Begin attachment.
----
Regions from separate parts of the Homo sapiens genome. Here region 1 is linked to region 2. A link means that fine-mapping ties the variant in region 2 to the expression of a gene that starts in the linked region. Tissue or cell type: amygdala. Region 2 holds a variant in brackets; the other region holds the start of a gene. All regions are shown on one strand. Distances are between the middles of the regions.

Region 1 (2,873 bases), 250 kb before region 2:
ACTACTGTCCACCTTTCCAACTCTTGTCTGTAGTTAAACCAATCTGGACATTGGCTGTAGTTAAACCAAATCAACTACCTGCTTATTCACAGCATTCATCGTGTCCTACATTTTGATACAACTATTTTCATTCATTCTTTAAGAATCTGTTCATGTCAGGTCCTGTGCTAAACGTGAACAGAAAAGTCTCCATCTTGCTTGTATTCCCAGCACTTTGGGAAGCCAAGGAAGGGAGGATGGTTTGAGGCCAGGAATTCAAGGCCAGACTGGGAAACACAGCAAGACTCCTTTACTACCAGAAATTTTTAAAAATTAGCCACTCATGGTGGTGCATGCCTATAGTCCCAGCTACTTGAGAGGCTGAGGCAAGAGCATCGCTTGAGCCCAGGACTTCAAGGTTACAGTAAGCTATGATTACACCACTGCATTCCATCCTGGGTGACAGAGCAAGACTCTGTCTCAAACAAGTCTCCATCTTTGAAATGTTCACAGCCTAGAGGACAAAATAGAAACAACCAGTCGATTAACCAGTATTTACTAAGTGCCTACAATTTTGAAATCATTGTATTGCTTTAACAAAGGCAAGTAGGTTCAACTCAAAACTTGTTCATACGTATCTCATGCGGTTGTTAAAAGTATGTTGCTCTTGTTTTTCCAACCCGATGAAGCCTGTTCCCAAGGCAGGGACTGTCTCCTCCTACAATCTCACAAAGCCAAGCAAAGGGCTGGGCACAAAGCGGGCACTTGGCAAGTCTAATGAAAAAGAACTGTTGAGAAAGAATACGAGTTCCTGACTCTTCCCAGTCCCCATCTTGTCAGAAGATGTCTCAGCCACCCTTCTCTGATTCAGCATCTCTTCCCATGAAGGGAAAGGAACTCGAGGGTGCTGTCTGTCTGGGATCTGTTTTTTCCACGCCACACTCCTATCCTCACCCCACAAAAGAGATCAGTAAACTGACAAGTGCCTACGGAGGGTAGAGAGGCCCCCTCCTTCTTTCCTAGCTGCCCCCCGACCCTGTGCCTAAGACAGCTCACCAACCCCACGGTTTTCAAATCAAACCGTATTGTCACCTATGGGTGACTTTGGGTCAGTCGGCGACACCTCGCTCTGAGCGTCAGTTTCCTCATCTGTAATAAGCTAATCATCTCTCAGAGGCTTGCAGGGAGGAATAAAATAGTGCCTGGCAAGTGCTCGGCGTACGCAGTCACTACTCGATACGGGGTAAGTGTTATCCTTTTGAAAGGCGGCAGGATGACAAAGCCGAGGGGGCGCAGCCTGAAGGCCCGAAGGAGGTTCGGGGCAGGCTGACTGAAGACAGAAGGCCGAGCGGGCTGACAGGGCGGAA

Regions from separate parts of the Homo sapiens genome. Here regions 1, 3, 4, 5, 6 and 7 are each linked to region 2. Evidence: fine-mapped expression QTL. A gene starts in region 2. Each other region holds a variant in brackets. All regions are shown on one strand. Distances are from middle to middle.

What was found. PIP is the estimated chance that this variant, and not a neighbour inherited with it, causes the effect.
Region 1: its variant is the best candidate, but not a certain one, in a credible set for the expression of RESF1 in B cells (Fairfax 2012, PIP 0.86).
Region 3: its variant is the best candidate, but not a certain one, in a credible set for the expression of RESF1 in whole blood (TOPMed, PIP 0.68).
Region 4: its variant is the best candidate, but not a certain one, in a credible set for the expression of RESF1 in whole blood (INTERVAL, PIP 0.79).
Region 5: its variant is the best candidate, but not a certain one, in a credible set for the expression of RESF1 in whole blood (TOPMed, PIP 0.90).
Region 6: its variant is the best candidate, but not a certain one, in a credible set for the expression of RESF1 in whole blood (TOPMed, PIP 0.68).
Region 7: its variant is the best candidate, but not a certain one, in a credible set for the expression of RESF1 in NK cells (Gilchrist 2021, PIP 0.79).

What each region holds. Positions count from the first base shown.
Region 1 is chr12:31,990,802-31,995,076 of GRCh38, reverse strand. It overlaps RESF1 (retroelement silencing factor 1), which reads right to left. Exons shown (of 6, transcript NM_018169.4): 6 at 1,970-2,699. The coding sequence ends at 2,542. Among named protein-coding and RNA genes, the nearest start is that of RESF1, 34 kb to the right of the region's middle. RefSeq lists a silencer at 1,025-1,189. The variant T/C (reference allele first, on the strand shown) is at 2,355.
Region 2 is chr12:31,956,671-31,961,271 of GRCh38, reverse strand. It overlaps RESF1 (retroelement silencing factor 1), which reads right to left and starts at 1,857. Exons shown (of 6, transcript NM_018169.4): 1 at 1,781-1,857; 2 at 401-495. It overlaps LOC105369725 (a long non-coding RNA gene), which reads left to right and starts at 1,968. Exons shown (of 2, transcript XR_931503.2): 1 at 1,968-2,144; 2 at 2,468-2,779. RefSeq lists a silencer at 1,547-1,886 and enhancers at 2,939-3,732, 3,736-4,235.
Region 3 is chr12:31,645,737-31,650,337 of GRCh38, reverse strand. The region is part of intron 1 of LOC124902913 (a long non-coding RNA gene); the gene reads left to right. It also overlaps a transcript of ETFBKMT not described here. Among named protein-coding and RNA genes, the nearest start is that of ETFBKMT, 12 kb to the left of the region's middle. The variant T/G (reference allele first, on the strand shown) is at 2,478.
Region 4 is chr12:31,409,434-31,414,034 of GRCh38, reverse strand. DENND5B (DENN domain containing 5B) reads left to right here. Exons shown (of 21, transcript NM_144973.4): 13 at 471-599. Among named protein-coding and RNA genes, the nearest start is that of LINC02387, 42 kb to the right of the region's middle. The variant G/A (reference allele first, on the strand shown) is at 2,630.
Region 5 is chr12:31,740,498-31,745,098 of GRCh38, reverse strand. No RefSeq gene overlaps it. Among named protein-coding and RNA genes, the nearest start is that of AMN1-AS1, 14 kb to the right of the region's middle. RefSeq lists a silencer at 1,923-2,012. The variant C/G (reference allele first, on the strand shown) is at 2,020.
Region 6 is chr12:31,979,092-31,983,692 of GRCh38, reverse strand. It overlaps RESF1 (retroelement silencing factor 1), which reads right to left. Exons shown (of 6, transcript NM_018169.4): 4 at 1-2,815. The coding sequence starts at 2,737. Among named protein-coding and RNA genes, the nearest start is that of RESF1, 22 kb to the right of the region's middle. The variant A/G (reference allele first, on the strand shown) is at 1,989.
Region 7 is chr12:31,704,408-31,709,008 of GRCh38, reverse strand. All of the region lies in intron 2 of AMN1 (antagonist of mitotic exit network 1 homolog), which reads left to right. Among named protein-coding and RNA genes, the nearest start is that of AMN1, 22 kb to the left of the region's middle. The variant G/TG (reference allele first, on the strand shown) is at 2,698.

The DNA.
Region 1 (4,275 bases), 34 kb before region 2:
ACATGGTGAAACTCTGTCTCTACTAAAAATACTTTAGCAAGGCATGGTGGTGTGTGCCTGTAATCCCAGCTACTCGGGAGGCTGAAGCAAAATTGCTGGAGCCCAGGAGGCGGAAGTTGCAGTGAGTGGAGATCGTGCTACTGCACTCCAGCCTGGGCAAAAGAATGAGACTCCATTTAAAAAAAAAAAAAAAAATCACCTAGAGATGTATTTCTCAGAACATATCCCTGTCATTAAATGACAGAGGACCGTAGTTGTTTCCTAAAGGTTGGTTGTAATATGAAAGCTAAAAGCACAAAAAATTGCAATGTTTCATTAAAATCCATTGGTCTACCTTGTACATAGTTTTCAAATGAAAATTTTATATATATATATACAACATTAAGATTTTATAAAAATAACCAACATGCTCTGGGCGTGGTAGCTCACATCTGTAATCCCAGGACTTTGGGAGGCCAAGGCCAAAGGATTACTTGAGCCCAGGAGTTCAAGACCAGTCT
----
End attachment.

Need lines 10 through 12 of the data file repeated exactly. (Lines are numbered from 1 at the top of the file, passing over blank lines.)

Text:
Region 6: its variant is the best candidate, but not a certain one, in a credible set for the expression of RESF1 in whole blood (TOPMed, PIP 0.68).
Region 7: its variant is the best candidate, but not a certain one, in a credible set for the expression of RESF1 in NK cells (Gilchrist 2021, PIP 0.79).

What each region holds. Positions count from the first base shown.